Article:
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Six Flags America

Mitchellville, MD


The Joker's Jinx Six Flags picture

The Joker's Jinx launched coaster has a spaghetti bowl of tangled track.

© Arthur Levine, 2002. Licensed to About.com, Inc.
Inside the Beltway, politicians are fond of using roller coasters as an analogy for everything from the state of the economy to the fate of candidates' campaigns. Just outside the Beltway, Six Flags America offers some real roller coasters to help beleaguered citizens escape the Washington doublespeak. And what great coasters!

It's all about the coasters:

Capital Coasters at Six Flags America

Towering above the others, the 200-foot Superman: Ride of Steel hypercoaster features an adrenaline-pumping 198-foot first drop. Curiously, the park's sleek, smooth flying coaster, which places riders in a superhero-like flying position, is called Batwing and is themed to Superman's non-flying buddy, Batman.

Two of the Caped Crusader's archenemies have their own Six Flags America thrill machines. The Joker's Jinx is a magnetically launched coaster that accelerates riders from 0 to 60 mph in a straight shoot out of the station. Resembling a bowl of spaghetti, the demented track layout sends riders flip-flopping more than a congressman's policy position. After the wild launch however, The Joker's Jinx feels muted as it meanders through its tangle of track.

Two-Face: The Flip Side takes the standard boomerang coaster concept and adds some interesting features. Instead of riding above the track, it uses ski lift-style inverted trains that leave riders' feet dangling. And the rows of seats face one another. Passengers navigate the course forwards or backwards depending on their seat orientation, then go in the opposite direction as the coaster retraces its route. All the while, riders can look into the eyes of the passengers seated directly across from them and either display nerves of steel or share a scream with reckless abandon.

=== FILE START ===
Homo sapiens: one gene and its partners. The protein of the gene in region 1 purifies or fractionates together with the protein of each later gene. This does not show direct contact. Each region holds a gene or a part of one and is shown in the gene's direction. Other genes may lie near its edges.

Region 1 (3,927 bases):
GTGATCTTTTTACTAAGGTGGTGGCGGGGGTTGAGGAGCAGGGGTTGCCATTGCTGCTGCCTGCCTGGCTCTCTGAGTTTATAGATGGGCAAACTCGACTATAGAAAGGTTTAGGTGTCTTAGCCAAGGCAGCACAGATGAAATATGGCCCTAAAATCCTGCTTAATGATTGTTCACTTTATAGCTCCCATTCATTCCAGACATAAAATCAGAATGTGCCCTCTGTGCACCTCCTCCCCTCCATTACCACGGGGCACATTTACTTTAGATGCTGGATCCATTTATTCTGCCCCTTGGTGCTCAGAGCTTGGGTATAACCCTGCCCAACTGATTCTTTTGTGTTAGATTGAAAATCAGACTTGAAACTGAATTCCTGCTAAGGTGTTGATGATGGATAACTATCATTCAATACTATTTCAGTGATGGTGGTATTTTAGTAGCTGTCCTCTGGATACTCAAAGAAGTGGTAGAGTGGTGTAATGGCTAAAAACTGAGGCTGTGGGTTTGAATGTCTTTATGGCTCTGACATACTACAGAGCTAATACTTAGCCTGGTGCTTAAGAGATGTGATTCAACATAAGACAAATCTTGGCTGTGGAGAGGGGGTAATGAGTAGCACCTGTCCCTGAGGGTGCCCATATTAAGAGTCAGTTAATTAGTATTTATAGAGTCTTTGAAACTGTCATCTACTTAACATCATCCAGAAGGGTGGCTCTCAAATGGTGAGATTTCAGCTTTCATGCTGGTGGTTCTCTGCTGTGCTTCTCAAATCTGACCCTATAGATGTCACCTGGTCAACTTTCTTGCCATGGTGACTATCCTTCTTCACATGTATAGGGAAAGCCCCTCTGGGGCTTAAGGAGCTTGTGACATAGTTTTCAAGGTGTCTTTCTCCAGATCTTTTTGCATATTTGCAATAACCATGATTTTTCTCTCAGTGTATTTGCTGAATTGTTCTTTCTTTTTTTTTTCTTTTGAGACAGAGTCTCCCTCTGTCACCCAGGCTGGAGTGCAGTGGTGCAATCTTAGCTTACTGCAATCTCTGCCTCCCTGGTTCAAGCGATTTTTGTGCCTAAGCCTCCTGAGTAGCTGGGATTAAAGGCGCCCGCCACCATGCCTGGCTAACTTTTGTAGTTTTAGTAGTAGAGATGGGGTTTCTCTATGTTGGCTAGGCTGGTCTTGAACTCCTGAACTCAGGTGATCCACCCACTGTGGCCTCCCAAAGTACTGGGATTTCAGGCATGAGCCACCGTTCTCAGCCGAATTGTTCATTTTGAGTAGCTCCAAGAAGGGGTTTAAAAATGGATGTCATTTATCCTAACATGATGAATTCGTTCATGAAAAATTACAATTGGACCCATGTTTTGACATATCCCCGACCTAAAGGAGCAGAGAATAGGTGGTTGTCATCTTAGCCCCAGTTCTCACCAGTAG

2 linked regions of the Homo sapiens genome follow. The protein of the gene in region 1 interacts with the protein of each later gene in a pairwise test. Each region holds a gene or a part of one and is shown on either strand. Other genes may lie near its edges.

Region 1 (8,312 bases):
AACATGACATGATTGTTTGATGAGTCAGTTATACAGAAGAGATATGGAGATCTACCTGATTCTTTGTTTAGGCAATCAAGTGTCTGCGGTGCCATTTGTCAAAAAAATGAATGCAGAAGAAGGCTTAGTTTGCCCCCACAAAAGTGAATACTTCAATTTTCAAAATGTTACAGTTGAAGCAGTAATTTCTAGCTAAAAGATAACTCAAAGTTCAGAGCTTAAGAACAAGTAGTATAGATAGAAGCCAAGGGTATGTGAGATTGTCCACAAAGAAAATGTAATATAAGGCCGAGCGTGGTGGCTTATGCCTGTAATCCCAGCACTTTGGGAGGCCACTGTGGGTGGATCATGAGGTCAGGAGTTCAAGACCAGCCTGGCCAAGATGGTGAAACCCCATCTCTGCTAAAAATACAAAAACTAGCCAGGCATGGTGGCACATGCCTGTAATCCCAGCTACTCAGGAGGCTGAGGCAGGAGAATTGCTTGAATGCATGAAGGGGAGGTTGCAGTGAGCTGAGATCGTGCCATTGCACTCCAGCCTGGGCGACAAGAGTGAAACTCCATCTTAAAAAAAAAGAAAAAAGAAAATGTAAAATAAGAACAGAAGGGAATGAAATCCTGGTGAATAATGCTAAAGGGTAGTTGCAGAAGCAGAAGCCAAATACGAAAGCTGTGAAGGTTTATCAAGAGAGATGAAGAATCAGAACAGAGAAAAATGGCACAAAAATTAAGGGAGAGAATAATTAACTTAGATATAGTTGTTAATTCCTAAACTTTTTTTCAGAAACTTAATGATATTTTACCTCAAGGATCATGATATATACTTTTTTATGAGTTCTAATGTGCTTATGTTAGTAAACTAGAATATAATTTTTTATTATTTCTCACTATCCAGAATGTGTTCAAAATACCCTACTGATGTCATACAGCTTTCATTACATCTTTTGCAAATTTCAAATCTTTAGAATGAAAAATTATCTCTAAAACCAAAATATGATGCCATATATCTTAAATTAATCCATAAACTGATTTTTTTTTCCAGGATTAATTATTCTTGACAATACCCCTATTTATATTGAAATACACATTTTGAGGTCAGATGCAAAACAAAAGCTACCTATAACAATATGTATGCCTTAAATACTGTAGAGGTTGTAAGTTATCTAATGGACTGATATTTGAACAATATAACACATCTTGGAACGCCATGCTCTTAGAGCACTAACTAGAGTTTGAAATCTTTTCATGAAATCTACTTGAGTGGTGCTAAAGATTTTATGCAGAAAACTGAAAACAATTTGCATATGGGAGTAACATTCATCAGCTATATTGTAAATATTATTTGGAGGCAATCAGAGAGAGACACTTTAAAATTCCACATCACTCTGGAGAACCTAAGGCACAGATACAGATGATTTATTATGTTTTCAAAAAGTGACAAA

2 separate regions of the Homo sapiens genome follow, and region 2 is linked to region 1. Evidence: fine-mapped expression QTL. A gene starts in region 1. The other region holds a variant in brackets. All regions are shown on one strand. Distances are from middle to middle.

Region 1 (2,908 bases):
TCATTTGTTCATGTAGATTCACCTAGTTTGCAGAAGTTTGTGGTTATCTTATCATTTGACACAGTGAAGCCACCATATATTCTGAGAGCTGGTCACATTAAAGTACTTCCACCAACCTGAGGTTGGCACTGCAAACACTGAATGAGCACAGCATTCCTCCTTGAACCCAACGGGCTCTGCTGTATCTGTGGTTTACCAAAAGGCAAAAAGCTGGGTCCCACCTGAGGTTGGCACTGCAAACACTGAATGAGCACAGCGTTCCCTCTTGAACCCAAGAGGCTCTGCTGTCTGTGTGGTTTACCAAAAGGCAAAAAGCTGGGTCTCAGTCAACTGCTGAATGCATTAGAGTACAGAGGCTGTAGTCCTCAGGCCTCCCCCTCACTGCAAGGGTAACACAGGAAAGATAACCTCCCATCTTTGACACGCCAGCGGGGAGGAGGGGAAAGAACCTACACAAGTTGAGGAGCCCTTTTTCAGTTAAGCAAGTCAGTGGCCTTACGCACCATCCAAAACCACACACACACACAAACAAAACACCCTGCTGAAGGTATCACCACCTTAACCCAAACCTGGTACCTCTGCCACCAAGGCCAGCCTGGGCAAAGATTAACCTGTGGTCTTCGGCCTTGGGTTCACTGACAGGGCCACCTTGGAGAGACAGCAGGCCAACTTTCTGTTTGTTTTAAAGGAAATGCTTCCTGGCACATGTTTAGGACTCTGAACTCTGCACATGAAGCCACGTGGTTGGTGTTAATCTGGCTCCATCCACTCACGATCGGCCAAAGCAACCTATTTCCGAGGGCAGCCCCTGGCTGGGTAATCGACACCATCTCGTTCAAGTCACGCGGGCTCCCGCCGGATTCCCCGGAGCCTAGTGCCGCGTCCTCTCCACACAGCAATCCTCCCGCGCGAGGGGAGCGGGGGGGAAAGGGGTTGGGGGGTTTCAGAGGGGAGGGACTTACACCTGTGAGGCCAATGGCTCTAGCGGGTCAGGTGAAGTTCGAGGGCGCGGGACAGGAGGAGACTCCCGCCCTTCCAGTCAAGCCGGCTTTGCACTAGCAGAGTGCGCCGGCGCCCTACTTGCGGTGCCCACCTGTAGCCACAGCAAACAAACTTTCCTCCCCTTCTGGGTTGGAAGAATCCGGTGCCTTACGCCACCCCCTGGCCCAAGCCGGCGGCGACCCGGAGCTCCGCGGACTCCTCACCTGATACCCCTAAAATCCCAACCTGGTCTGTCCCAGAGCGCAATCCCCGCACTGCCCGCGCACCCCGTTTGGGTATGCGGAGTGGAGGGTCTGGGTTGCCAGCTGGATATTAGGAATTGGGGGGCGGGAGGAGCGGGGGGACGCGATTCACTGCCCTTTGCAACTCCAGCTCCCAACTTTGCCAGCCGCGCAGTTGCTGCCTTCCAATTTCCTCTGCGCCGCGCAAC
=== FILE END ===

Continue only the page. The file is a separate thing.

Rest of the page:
Old, but Wild Coaster
Amidst all of these high-tech coasters, the transplanted, circa-1917 The Wild One out and back wood coaster more than holds its own. It is a nostalgic delight that remains surprisingly potent. However, the park's modern-day wood coaster, Roar, is surprisingly tame. With highly banked turns and hardly a straight line in its 3200 feet of track, the ride is more about lateral (side-to-side) Gs than out-of-your-seat airtime.

While the front of Six Flags America has some decent landscaping and a nice layout, the back of the park is fairly barren. Some of the newer coasters appear to have been dropped into place almost haphazardly. Batwing, for example, is tucked into a dead end behind the Superman coaster.

Food is not the park's strong point. It is bland, overpriced, and stripped of any local color. (Where are the crab cakes, for example?) But, if it's coasters you're after, Six Flags America has a tasty menu of thrills.

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